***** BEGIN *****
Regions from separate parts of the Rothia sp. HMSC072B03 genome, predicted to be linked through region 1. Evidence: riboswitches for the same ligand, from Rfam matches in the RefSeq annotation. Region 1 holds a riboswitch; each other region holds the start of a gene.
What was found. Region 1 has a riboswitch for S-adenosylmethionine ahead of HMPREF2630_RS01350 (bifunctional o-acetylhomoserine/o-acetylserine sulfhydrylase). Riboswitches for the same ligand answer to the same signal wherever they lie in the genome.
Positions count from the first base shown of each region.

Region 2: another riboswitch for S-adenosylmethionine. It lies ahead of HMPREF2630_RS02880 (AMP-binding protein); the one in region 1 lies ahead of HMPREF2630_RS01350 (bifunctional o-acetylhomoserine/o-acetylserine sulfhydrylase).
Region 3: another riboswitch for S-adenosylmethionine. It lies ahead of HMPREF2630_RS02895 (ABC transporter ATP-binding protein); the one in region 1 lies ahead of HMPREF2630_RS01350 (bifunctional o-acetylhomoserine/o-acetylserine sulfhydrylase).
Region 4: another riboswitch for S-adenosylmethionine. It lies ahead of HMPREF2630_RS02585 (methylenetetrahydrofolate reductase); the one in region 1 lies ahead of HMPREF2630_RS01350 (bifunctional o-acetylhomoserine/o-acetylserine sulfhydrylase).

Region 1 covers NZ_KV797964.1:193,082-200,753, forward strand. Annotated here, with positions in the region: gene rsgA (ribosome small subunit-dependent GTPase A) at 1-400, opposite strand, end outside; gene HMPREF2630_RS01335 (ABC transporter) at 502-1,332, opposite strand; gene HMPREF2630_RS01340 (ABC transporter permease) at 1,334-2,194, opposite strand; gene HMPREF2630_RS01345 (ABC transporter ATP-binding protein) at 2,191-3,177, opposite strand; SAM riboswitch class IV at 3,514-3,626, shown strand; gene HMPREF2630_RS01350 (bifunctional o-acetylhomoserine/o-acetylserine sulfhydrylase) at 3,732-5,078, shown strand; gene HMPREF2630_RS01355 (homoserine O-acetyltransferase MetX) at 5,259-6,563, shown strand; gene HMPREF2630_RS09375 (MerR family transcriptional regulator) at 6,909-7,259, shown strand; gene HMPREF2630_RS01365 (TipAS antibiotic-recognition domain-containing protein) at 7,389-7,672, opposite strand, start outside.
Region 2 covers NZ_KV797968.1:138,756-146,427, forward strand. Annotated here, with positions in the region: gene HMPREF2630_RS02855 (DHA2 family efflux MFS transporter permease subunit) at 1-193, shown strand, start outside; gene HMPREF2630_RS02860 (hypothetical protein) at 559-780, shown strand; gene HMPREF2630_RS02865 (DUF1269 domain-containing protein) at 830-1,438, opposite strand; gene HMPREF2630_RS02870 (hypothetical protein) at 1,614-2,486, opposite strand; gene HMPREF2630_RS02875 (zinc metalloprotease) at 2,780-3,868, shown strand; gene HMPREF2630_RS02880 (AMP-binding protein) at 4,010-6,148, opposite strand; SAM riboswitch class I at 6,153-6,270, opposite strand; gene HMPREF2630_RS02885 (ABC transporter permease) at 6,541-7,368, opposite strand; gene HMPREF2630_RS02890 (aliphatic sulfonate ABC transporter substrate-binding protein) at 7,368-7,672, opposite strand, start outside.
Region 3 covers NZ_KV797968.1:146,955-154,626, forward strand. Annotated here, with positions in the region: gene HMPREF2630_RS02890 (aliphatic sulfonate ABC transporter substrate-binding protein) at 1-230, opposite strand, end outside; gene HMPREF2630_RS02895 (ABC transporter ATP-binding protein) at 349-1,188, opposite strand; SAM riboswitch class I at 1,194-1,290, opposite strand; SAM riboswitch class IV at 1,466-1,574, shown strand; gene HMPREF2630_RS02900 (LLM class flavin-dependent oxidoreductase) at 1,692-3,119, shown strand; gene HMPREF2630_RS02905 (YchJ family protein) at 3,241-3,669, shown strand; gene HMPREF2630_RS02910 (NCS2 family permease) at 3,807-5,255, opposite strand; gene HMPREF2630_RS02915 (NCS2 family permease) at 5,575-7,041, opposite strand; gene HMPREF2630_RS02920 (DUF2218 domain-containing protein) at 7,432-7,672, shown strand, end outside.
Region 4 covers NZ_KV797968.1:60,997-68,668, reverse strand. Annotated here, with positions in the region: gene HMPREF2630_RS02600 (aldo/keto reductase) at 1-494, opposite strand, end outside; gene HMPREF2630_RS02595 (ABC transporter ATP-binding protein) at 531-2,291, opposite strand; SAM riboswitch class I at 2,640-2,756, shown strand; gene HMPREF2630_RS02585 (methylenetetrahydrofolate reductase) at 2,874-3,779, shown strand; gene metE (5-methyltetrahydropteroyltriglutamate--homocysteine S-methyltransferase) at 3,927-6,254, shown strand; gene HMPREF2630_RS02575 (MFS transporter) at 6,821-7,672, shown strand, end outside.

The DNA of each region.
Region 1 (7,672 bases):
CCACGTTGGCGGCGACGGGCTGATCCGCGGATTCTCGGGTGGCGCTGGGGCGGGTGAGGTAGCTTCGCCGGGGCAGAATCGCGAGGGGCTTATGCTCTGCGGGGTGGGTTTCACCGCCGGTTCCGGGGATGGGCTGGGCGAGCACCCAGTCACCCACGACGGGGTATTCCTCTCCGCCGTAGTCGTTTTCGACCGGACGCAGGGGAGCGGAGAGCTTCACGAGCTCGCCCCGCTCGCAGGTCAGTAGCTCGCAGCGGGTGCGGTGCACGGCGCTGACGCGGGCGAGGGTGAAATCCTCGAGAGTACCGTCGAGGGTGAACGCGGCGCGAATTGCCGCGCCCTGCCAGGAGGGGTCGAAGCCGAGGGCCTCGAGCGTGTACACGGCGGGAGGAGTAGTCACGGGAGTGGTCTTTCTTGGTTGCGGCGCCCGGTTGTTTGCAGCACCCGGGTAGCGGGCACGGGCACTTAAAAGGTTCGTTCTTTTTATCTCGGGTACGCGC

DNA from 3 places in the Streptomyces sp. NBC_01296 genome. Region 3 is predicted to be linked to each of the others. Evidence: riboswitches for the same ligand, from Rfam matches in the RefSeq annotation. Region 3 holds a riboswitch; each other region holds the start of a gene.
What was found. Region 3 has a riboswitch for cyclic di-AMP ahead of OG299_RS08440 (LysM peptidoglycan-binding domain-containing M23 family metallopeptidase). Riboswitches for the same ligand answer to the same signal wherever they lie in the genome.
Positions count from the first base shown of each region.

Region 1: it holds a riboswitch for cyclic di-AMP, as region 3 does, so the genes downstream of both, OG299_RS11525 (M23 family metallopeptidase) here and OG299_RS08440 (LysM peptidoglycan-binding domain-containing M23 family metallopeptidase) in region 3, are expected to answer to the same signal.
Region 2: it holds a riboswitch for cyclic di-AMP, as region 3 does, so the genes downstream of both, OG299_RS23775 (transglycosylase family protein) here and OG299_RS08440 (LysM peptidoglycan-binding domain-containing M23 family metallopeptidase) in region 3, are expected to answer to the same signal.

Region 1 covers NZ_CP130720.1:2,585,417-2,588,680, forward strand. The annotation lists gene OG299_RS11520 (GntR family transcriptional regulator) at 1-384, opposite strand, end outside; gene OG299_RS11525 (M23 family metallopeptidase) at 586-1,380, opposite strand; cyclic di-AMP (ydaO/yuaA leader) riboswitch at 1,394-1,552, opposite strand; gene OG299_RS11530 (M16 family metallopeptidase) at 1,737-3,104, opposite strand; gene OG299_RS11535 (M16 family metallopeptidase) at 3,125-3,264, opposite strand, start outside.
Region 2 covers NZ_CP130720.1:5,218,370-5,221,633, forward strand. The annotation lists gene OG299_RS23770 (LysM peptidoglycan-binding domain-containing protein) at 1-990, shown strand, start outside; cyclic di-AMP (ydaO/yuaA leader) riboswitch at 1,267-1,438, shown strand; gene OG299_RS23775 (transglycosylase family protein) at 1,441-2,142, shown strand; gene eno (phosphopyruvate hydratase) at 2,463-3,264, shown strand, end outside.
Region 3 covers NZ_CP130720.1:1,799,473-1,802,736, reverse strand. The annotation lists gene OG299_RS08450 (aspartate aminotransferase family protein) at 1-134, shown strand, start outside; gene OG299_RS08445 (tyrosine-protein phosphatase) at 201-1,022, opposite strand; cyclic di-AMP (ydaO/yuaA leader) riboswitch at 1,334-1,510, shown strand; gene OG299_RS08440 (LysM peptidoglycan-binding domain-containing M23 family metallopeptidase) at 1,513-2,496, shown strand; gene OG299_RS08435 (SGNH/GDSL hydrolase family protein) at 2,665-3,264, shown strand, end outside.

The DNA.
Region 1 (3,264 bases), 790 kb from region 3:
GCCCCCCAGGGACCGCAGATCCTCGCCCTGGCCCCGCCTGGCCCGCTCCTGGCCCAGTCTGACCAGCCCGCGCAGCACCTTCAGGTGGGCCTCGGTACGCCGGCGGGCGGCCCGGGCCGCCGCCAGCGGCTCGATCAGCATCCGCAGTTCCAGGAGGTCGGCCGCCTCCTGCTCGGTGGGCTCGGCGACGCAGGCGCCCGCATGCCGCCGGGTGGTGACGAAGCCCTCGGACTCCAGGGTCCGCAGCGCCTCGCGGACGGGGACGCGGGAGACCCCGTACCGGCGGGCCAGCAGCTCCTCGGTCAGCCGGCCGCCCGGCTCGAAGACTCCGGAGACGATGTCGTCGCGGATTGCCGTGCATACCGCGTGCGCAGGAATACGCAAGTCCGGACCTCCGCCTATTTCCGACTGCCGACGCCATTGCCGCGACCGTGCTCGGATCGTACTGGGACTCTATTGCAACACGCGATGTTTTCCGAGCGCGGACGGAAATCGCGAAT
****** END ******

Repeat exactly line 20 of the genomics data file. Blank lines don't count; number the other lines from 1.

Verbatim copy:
Region 2 covers NZ_CP130720.1:5,218,370-5,221,633, forward strand. The annotation lists gene OG299_RS23770 (LysM peptidoglycan-binding domain-containing protein) at 1-990, shown strand, start outside; cyclic di-AMP (ydaO/yuaA leader) riboswitch at 1,267-1,438, shown strand; gene OG299_RS23775 (transglycosylase family protein) at 1,441-2,142, shown strand; gene eno (phosphopyruvate hydratase) at 2,463-3,264, shown strand, end outside.